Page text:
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Wednesday, November 28, 2012

New York Times treats its Jerusalem Bureau Chief like an intern

I didn't agree with everything she wrote from Gaza last week either, and I still think (and I believe she would agree) that she has a lot to learn about this region, but treating a reporter - a bureau chief no less - like this is unfair. Making that treatment public is even worse.
Now The Times is taking steps to make sure that Ms. Rudoren’s further social media efforts go more smoothly. The foreign editor, Joseph Kahn, is assigning an editor on the foreign desk in New York to work closely with Ms. Rudoren on her social media posts.
The idea is to capitalize on the promise of social media’s engagement with readers while not exposing The Times to a reporter’s unfiltered and unedited thoughts.
Given the spotlight that the Jerusalem bureau chief is bound to attract, and Ms. Rudoren’s self-acknowledged missteps, this was a necessary step.
The alternative would be to say, “Let’s forget about social media and just write stories.” As The Times fights for survival in the digital age, that alternative was not a good one.
There is, of course, a larger question here. Do Ms. Rudoren’s personal musings, as they have seeped out in unfiltered social media posts (and, notably, have been criticized from both the right and the left), make her an unwise choice for this crucially important job?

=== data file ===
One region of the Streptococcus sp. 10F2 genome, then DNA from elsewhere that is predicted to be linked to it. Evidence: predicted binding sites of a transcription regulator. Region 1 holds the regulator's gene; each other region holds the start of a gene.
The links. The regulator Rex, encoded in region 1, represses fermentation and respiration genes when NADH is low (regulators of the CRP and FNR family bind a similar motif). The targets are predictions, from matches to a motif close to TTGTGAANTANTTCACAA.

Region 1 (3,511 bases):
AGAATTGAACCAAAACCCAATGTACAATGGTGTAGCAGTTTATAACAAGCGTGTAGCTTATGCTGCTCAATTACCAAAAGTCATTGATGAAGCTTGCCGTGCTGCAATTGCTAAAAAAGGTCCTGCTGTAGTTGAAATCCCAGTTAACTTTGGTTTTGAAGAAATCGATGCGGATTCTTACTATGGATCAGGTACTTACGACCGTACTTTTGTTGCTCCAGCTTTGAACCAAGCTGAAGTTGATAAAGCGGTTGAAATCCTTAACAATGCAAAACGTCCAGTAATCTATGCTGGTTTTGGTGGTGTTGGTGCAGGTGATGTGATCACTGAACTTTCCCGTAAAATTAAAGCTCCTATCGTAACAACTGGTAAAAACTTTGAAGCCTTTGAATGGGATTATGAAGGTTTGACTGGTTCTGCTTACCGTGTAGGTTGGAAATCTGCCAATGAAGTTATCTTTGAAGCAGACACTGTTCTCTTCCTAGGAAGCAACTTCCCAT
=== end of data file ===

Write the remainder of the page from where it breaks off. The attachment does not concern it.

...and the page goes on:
On this, we should primarily judge her reporting work as it has appeared in the paper and online. During the recent Gaza conflict, she broke news, wrote with sophistication and nuance about what was happening, and endured difficult conditions.
Mr. Kahn described her reporting over the past month as “exemplary.”
The constant refrain I hear is that the reporters write the truth and the Times' editors back in New York edit it to fit their preconceived (anti-Israel) notions. Yes, I read Jodi's Facebook page last week (I haven't asked to friend her and she hasn't asked to friend me, but I did follow the feed), and while I found some of what she wrote less sympathetic to Israel's plight than I would have wished, I thought it was refreshing to hear what a reporter had to say without going through an editor. At least Jodi didn't do what this guy did in the paper!

I think the Times is being a bit childish about this. Would they have done this to Ethan Bronner or Debbie Sontag?

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2 Comments:

At 12:34 AM, Blogger Rebecca said...

The previous Public Editor also questioned whether Ethan Bronner should be reporting from Israel (he was the previous bureau chief) because his son was in the IDF. So I think they would have done the same thing to Bronner. I also agree that it's ridiculous. And notice whose complaints Sullivan is responding to - Philip Weiss of Mondoweiss!

 
At 3:54 AM, Blogger Empress Trudy said...

She's doing an endrun around their subscription based advertising driven business model. And oh, she's a tool of Hamas too.

 

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